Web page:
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The premiums for 2018 Marketplace plans were recently released to give consumers a chance to look at their plan options before open enrollment begins on November 1. Premiums are rising significantly in many counties across the country, in part due to the decision of the Trump Administration to cease payments to insurers for cost-sharing reductions.  Insurer participation also declined in many areas, leaving more counties with only one insurer, which likely contributed to the high rate of premium growth.

The map below illustrates how premiums changed for 2018 by looking at the change in the lowest-cost bronze, silver and gold plans by county. Results are shown for a 40-year-old paying the full premium and for a 40-year old with an income of $20,000 (166% of poverty), $25,000 (207% of poverty), $30,000 (249% of poverty), $35,000 (290% of poverty), and $40,000 (332% of poverty), who would be eligible for a premium tax credit.

Percent Change in Lowest-Cost Metal Plan Before and After Tax Credit, 2017-2018

Nationally, the unsubsidized premium for the lowest-cost bronze plan is increasing an average of 18% between 2017 and 2018, the lowest-cost silver plan is increasing an average of 32%, and the lowest-cost gold plan is increasing an average of 18% (Table 1).  These average increases are weighted by the number of plan selections by county in 2017 (see Methods).  Premiums for silver plans are rising much more than those for bronze or gold plans because in many states insurers loaded the cost from the termination of the cost-sharing reduction payments entirely on the silver tier.

For consumers who receive premium tax credits, the amounts that they will have to pay will often be lower in 2018 (Table 2).  The particularly large increase in premiums for silver plans means that tax-credit-eligible Marketplace enrollees will see much higher premium tax credits (which are calculated based on the second-lowest-cost silver plan in each area). These large credits make gold plans more easily attainable and make bronze plans much cheaper (or even available at no additional premium).  In fact, after these increases, the lowest-cost gold premium is lower than the lowest-cost silver premium in 478 counties.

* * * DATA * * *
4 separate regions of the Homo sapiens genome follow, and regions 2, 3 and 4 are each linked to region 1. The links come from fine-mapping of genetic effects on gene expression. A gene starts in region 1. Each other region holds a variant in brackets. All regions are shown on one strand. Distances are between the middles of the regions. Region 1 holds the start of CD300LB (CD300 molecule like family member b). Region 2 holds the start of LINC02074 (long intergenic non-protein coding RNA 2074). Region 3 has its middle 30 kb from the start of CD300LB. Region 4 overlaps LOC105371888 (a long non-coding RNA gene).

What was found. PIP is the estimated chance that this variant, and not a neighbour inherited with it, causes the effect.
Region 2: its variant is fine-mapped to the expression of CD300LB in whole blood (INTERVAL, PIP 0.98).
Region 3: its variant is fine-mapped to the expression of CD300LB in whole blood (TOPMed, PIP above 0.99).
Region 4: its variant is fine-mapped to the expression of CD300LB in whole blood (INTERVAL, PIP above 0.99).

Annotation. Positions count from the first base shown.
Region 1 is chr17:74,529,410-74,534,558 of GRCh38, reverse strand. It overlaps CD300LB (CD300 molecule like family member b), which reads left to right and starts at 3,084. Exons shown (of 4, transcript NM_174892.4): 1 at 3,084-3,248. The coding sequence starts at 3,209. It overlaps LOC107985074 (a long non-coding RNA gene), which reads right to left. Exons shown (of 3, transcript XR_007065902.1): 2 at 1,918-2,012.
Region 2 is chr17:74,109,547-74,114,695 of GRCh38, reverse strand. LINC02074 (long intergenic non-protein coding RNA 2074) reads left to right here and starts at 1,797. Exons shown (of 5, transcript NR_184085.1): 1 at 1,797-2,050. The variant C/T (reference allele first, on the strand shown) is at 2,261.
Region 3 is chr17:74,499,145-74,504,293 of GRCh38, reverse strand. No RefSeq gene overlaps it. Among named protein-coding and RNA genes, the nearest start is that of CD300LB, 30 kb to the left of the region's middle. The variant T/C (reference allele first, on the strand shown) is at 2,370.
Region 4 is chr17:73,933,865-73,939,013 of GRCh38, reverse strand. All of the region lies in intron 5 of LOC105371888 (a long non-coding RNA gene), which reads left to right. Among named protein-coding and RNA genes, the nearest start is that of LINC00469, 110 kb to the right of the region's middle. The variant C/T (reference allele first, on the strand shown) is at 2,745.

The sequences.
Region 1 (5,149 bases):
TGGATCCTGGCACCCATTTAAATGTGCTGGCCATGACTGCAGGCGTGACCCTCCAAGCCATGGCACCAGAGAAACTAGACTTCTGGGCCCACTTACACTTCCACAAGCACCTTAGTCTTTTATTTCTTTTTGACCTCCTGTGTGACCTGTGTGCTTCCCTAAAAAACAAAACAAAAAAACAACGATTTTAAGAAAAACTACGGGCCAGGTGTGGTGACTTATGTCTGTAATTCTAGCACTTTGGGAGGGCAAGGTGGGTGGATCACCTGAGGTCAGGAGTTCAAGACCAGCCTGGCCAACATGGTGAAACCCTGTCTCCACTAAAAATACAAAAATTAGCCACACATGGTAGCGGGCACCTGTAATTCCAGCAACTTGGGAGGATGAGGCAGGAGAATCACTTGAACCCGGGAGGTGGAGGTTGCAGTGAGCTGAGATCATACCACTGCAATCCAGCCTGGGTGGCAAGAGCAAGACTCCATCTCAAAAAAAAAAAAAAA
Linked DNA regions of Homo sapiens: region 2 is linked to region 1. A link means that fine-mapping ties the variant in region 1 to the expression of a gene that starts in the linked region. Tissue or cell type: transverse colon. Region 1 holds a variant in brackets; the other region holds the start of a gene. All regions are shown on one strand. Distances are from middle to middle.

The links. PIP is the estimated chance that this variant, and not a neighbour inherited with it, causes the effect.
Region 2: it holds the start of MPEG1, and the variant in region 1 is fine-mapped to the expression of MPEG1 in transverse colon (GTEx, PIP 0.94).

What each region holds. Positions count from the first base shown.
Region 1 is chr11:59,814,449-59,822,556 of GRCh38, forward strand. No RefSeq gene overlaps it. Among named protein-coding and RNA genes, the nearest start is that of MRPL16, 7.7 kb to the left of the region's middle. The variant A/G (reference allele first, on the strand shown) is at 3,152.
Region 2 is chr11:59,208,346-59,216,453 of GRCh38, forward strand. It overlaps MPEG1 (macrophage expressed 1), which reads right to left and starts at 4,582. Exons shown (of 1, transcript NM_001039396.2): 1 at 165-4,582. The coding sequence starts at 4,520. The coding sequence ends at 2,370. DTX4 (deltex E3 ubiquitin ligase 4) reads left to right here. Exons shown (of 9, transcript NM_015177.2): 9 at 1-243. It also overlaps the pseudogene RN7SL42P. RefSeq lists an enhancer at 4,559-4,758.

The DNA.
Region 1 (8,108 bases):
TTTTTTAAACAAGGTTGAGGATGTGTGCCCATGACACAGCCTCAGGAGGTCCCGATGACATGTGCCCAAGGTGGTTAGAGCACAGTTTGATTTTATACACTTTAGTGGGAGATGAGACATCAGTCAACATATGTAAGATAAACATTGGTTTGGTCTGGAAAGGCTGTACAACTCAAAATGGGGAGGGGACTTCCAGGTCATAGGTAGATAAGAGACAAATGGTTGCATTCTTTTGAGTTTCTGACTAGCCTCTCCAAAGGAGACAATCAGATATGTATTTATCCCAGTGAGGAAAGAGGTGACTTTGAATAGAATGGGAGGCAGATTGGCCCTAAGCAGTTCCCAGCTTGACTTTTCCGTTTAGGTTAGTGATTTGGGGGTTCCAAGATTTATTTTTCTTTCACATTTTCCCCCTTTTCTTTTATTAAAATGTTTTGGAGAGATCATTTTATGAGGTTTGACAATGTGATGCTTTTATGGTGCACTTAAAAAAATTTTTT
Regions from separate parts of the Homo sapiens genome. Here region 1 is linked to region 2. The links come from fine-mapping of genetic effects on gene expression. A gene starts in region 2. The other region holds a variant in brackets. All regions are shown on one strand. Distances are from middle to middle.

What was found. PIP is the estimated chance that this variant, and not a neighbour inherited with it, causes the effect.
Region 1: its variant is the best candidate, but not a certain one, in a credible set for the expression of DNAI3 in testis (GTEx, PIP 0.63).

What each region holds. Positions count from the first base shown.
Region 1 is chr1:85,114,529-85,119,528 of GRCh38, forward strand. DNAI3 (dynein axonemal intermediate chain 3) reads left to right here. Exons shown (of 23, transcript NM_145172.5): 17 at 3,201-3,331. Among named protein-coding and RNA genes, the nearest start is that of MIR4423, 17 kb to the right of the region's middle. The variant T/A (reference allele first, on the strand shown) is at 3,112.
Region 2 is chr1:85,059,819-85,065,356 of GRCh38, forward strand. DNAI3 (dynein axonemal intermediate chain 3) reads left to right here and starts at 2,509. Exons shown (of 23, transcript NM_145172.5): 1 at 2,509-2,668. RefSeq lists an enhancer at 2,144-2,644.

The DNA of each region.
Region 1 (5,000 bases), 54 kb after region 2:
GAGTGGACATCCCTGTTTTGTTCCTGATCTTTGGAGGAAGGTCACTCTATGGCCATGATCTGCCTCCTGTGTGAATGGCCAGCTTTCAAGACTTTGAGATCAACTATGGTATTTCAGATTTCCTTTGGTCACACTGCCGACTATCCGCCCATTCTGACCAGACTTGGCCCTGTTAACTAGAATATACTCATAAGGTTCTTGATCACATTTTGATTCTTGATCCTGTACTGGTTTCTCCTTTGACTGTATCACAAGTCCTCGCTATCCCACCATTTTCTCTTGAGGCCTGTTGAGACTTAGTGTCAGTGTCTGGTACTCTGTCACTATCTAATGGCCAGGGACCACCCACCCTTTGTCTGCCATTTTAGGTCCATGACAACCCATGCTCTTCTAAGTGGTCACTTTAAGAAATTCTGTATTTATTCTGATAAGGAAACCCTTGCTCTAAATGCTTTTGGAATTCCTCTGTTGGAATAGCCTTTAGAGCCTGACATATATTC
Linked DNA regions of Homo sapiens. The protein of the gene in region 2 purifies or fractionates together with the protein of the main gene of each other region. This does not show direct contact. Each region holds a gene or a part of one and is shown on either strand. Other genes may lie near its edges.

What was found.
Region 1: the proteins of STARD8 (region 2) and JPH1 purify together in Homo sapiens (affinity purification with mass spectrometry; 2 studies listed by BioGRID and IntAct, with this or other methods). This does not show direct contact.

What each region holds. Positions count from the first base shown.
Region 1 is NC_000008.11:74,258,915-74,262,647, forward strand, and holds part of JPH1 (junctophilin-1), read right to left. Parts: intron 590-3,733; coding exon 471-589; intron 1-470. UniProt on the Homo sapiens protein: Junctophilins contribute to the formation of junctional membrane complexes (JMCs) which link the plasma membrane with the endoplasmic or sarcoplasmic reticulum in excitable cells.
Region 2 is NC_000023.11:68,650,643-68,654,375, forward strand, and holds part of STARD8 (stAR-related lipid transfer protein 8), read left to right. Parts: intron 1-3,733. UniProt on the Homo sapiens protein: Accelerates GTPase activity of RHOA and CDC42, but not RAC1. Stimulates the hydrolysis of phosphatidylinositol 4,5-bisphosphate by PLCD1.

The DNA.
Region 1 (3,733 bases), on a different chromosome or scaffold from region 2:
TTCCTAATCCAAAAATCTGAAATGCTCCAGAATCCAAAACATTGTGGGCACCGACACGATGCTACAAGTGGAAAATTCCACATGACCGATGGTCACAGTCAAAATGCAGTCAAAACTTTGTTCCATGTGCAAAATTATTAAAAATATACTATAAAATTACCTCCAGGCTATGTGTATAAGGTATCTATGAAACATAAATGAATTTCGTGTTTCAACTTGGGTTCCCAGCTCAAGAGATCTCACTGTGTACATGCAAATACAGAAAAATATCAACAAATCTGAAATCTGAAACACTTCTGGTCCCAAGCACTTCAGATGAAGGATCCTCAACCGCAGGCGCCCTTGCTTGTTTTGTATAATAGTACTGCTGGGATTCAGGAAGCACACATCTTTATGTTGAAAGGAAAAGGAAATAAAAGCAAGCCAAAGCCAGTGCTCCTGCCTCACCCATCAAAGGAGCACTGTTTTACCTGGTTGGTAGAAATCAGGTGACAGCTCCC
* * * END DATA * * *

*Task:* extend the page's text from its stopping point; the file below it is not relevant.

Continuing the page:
For example, a 40-year-old individual making $35,000 (249% of poverty) and eligible for a tax credit will on average pay 36% less in 2018 for their share of the premium for the lowest-cost bronze plan, 6% less for the lowest-cost silver plan, and 12% less for the lowest-cost gold plan. The savings are greater for subsidized enrollees with lower incomes and less for those with higher incomes (Table 2). The premiums for bronze plans may be particularly attractive to many people eligible for premium tax credits. For example, the tax credit for a 40-year-old individual making $25,000 covers the full cost of the premium for the lowest-cost bronze plan in 1,679 counties (Table 3).

Table 1: Average Change in the Lowest-Cost Premium by Metal Level Before Tax Credit, 2017-2018 for a 40-year-old
% Change in Lowest Cost Bronze Premium +18%
% Change in Lowest Cost Silver Premium +32%
% Change in Lowest Cost Gold Premium +18%
SOURCE: Kaiser Family Foundation analysis of premium data from Healthcare.gov and review of state rate filings.
Table 2: Average Change in the Lowest-Cost Premium by Metal Level After Tax Credit, 2017-2018
40-year-old with $20,000 income (166% of poverty)
% Change in Lowest Cost Bronze Premium -85%
% Change in Lowest Cost Silver Premium -14%
% Change in Lowest Cost Gold Premium -26%
40-year-old with $25,000 income (207% of poverty)
% Change in Lowest Cost Bronze Premium -69%
% Change in Lowest Cost Silver Premium -11%
% Change in Lowest Cost Gold Premium -20%
40-year-old with $30,000 income (249% of poverty)
% Change in Lowest Cost Bronze Premium -50%
% Change in Lowest Cost Silver Premium -8%
% Change in Lowest Cost Gold Premium -15%
40-year-old with $35,000 income (290% of poverty)